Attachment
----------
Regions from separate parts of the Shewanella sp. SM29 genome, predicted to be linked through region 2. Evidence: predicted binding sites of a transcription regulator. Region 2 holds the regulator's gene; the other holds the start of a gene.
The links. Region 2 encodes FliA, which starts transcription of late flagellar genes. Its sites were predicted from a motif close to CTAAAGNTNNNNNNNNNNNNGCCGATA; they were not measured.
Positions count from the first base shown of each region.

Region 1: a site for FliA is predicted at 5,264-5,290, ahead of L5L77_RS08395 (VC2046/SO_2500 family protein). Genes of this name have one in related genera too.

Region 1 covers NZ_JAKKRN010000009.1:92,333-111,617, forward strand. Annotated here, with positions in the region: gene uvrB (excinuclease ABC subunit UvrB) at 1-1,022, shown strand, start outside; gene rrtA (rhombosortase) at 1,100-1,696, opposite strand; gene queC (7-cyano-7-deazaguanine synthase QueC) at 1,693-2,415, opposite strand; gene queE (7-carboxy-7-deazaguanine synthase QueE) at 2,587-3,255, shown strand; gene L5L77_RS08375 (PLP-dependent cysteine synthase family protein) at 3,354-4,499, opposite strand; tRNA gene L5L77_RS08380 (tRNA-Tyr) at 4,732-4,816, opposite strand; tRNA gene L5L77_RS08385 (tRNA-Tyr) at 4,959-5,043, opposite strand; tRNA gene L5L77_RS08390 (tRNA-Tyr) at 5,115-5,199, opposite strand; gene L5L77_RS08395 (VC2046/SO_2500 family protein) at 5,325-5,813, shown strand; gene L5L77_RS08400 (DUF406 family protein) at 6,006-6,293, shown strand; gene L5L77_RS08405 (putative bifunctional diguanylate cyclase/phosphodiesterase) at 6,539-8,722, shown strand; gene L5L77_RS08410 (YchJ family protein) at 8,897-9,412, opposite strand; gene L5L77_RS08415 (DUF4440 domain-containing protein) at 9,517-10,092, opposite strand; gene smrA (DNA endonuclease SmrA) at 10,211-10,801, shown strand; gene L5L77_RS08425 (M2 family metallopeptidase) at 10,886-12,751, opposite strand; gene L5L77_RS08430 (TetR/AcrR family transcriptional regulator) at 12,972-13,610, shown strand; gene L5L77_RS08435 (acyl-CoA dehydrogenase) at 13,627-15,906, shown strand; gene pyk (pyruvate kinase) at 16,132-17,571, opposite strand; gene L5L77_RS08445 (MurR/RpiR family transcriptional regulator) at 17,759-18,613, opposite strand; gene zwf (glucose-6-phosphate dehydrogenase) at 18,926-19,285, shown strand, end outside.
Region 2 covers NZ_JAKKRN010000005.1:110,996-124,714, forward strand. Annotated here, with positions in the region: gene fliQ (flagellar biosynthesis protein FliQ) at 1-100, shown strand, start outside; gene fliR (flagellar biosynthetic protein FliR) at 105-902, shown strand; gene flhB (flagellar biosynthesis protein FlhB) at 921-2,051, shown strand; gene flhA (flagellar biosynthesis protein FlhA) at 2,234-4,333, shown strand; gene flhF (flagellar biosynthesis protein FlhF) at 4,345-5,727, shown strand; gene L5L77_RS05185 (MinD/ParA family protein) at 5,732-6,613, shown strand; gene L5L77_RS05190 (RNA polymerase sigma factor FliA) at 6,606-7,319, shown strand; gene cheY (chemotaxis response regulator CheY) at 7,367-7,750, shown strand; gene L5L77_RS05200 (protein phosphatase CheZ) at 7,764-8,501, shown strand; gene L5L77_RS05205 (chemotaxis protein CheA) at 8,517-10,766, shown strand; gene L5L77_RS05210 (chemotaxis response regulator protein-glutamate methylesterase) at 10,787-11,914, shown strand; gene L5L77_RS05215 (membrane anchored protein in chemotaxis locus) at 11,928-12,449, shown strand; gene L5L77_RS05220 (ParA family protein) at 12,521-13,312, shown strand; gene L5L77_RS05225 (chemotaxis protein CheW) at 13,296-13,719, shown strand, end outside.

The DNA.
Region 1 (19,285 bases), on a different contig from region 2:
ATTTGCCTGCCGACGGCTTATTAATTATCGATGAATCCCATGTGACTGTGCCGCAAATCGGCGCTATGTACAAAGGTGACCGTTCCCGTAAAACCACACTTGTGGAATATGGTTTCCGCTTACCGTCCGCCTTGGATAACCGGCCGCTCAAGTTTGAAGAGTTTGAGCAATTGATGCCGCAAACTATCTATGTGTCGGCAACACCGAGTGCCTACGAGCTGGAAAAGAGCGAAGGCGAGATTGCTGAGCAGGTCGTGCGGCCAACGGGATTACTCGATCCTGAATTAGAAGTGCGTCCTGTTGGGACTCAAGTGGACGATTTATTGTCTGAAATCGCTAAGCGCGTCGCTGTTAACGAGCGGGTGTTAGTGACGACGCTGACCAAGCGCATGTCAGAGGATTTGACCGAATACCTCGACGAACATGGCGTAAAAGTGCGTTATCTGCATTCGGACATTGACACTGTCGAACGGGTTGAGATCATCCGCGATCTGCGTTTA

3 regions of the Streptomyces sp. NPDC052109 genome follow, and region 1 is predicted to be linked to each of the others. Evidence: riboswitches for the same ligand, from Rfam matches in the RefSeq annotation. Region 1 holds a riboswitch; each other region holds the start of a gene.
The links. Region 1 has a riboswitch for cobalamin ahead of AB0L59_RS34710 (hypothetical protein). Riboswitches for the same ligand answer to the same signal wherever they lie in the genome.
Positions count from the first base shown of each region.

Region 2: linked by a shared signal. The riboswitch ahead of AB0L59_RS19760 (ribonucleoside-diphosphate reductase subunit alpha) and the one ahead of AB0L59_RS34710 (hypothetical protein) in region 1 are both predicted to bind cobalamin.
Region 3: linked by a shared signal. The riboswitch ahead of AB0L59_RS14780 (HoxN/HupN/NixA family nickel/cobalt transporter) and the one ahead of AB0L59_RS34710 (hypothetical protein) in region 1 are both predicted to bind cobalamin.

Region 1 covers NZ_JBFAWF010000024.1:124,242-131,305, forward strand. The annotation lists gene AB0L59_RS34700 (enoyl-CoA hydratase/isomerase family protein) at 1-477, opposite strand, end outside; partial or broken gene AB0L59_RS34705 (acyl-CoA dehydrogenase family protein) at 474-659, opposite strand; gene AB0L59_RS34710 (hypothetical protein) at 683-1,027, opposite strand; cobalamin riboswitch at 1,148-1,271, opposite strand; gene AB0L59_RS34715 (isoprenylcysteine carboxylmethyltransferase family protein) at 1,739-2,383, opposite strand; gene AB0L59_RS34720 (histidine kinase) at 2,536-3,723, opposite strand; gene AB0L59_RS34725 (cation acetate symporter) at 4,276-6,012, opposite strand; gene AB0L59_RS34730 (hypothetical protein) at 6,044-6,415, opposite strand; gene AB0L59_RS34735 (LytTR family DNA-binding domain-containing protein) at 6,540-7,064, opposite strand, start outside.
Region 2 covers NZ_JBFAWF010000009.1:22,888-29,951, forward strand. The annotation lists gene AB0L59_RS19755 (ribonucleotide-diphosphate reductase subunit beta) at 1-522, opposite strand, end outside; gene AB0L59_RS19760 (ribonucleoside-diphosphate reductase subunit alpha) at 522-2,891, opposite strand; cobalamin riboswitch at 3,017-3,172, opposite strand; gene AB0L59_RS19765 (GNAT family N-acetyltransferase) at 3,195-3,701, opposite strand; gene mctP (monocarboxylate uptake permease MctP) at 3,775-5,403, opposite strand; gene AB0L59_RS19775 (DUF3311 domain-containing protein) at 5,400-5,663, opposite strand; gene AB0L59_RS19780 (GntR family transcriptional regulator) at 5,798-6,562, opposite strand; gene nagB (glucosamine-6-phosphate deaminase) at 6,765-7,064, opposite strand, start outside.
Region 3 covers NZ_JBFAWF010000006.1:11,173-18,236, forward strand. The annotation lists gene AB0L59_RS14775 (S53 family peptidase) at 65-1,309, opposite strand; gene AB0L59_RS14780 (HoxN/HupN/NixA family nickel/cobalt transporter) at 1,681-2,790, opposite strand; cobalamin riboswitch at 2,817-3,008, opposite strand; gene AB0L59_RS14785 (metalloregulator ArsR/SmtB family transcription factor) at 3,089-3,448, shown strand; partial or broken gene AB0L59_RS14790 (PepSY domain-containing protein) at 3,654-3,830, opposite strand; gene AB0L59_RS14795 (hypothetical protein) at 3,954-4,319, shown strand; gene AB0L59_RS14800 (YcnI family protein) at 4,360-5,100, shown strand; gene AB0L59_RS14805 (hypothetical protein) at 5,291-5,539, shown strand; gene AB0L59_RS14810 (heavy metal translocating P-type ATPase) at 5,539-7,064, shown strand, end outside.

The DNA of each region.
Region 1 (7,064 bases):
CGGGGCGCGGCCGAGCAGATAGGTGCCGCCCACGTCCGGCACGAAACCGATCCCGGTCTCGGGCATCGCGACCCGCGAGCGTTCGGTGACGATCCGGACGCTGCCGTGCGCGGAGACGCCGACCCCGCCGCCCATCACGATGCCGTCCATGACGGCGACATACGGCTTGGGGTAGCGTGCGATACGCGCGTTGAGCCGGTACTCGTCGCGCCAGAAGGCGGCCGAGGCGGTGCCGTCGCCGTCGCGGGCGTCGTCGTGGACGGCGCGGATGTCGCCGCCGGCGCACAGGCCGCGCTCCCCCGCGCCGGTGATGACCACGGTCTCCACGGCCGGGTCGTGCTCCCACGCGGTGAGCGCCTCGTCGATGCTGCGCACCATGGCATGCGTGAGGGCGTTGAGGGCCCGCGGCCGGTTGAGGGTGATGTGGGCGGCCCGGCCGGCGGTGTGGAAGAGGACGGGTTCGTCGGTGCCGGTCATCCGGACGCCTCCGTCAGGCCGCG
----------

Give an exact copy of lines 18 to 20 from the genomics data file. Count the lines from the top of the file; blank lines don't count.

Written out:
The DNA of each region.
Region 1 (7,064 bases):
CGGGGCGCGGCCGAGCAGATAGGTGCCGCCCACGTCCGGCACGAAACCGATCCCGGTCTCGGGCATCGCGACCCGCGAGCGTTCGGTGACGATCCGGACGCTGCCGTGCGCGGAGACGCCGACCCCGCCGCCCATCACGATGCCGTCCATGACGGCGACATACGGCTTGGGGTAGCGTGCGATACGCGCGTTGAGCCGGTACTCGTCGCGCCAGAAGGCGGCCGAGGCGGTGCCGTCGCCGTCGCGGGCGTCGTCGTGGACGGCGCGGATGTCGCCGCCGGCGCACAGGCCGCGCTCCCCCGCGCCGGTGATGACCACGGTCTCCACGGCCGGGTCGTGCTCCCACGCGGTGAGCGCCTCGTCGATGCTGCGCACCATGGCATGCGTGAGGGCGTTGAGGGCCCGCGGCCGGTTGAGGGTGATGTGGGCGGCCCGGCCGGCGGTGTGGAAGAGGACGGGTTCGTCGGTGCCGGTCATCCGGACGCCTCCGTCAGGCCGCG